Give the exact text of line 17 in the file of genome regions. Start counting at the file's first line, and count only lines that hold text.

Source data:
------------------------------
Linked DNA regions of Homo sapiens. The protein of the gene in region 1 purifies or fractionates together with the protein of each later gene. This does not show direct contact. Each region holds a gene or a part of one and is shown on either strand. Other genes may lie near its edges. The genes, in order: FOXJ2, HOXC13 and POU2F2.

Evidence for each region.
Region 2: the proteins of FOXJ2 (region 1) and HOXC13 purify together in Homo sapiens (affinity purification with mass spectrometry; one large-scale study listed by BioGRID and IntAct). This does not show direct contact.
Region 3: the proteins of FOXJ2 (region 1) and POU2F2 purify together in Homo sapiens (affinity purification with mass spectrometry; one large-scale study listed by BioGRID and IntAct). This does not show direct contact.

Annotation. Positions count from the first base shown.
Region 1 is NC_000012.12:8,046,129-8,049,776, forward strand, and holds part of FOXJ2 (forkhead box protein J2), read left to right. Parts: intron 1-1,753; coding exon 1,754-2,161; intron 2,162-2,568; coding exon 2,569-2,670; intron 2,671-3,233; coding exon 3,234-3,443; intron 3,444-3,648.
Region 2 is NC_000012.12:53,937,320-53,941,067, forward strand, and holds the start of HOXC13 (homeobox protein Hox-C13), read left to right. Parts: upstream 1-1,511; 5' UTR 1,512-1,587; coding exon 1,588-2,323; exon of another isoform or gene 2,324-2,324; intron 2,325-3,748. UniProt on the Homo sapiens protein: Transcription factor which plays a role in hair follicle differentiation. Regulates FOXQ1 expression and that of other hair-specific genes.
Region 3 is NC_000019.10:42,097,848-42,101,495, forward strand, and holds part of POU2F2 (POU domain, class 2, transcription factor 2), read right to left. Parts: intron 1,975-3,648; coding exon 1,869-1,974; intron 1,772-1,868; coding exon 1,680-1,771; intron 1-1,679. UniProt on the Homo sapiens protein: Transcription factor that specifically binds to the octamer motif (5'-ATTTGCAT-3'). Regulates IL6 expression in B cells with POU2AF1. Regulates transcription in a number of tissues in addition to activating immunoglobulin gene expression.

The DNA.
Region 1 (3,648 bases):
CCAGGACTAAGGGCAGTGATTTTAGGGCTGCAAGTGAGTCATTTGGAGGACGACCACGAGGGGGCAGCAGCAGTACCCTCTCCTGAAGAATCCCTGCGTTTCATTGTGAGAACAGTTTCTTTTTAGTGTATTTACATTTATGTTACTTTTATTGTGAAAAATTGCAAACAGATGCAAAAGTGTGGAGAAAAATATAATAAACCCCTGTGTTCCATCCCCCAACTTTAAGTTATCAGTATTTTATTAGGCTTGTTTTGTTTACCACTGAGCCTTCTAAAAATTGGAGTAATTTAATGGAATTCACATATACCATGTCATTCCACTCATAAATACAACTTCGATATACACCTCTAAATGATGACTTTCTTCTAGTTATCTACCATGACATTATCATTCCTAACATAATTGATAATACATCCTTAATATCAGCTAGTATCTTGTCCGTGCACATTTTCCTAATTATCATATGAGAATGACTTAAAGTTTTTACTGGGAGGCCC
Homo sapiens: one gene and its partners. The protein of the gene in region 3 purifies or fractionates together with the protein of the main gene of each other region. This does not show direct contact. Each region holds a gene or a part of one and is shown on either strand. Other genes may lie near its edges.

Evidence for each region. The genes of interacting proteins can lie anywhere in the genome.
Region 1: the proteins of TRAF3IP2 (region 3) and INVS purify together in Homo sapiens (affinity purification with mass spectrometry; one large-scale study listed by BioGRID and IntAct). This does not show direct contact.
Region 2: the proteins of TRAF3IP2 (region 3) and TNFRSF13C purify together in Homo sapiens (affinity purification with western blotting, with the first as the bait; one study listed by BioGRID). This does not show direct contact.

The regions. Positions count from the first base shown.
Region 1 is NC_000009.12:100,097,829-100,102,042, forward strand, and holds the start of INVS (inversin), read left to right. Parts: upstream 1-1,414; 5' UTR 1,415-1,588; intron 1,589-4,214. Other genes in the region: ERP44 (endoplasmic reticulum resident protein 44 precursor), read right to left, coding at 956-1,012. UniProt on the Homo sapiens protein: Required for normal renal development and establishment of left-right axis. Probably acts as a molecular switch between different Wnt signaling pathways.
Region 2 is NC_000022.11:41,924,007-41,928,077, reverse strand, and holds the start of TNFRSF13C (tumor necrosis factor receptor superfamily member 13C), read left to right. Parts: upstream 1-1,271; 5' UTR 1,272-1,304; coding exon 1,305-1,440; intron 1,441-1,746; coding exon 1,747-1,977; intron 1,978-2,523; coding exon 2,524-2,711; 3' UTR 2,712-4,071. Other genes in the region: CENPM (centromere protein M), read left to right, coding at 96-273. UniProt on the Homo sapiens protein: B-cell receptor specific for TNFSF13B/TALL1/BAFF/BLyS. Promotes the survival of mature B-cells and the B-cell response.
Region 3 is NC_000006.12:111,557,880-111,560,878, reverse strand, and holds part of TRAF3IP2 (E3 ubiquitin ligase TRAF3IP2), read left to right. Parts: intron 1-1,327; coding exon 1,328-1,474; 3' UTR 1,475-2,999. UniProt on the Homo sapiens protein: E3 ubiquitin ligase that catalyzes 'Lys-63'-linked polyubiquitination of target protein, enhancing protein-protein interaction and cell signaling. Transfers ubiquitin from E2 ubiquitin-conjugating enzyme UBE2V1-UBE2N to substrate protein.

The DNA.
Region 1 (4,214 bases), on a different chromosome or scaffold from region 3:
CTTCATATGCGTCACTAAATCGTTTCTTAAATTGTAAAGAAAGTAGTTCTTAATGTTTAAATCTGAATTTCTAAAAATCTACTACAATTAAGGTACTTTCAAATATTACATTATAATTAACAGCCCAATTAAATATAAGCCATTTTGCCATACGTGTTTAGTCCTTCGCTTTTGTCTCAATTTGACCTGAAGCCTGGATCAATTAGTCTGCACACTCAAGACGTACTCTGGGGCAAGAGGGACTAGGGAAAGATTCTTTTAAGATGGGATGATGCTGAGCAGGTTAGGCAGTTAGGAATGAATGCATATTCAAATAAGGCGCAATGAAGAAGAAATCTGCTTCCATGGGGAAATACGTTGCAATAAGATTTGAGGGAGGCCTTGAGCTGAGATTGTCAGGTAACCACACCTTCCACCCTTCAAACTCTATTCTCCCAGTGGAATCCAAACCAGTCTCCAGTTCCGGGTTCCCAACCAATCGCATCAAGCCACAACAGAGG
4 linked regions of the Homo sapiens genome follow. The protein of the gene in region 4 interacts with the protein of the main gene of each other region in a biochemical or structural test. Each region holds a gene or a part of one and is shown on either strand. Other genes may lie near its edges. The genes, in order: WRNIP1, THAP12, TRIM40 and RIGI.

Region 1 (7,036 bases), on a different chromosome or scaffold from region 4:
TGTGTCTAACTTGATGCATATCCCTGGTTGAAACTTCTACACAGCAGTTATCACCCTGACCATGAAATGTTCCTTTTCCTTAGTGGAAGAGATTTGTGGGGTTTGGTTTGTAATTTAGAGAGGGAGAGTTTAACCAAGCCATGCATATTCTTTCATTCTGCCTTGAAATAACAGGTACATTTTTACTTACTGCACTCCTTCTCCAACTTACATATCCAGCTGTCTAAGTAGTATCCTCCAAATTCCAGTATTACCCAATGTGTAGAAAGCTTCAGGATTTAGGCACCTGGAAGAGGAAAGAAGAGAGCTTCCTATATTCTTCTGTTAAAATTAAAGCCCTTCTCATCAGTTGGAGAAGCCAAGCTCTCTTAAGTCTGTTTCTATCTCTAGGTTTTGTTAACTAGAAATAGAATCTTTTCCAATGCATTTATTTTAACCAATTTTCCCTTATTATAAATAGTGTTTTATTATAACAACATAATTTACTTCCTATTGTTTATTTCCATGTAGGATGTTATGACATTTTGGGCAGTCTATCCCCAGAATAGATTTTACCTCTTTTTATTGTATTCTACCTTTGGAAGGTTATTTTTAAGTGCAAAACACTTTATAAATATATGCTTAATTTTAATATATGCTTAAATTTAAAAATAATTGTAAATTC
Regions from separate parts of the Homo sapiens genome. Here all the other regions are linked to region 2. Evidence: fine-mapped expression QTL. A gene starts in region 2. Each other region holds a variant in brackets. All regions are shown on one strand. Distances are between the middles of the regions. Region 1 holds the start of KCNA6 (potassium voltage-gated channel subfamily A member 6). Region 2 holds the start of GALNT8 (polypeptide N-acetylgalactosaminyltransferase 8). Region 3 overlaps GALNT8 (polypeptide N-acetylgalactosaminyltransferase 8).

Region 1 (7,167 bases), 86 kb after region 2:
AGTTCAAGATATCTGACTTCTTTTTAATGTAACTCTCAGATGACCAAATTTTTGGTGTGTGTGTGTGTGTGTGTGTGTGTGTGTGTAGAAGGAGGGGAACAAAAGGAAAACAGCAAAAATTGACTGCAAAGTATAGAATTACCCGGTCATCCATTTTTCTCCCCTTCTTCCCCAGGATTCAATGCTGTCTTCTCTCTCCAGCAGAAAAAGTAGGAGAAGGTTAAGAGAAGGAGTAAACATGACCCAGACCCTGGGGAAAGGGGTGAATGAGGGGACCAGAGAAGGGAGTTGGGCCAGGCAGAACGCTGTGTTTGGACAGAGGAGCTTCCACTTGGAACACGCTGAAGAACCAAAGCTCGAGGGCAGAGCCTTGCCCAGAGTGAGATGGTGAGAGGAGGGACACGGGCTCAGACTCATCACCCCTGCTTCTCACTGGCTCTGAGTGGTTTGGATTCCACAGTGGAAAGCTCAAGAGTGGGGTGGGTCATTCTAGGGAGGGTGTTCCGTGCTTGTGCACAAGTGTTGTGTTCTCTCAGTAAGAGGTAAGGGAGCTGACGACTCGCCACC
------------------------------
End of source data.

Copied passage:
Region 1 is NC_000009.12:100,097,829-100,102,042, forward strand, and holds the start of INVS (inversin), read left to right. Parts: upstream 1-1,414; 5' UTR 1,415-1,588; intron 1,589-4,214. Other genes in the region: ERP44 (endoplasmic reticulum resident protein 44 precursor), read right to left, coding at 956-1,012. UniProt on the Homo sapiens protein: Required for normal renal development and establishment of left-right axis. Probably acts as a molecular switch between different Wnt signaling pathways.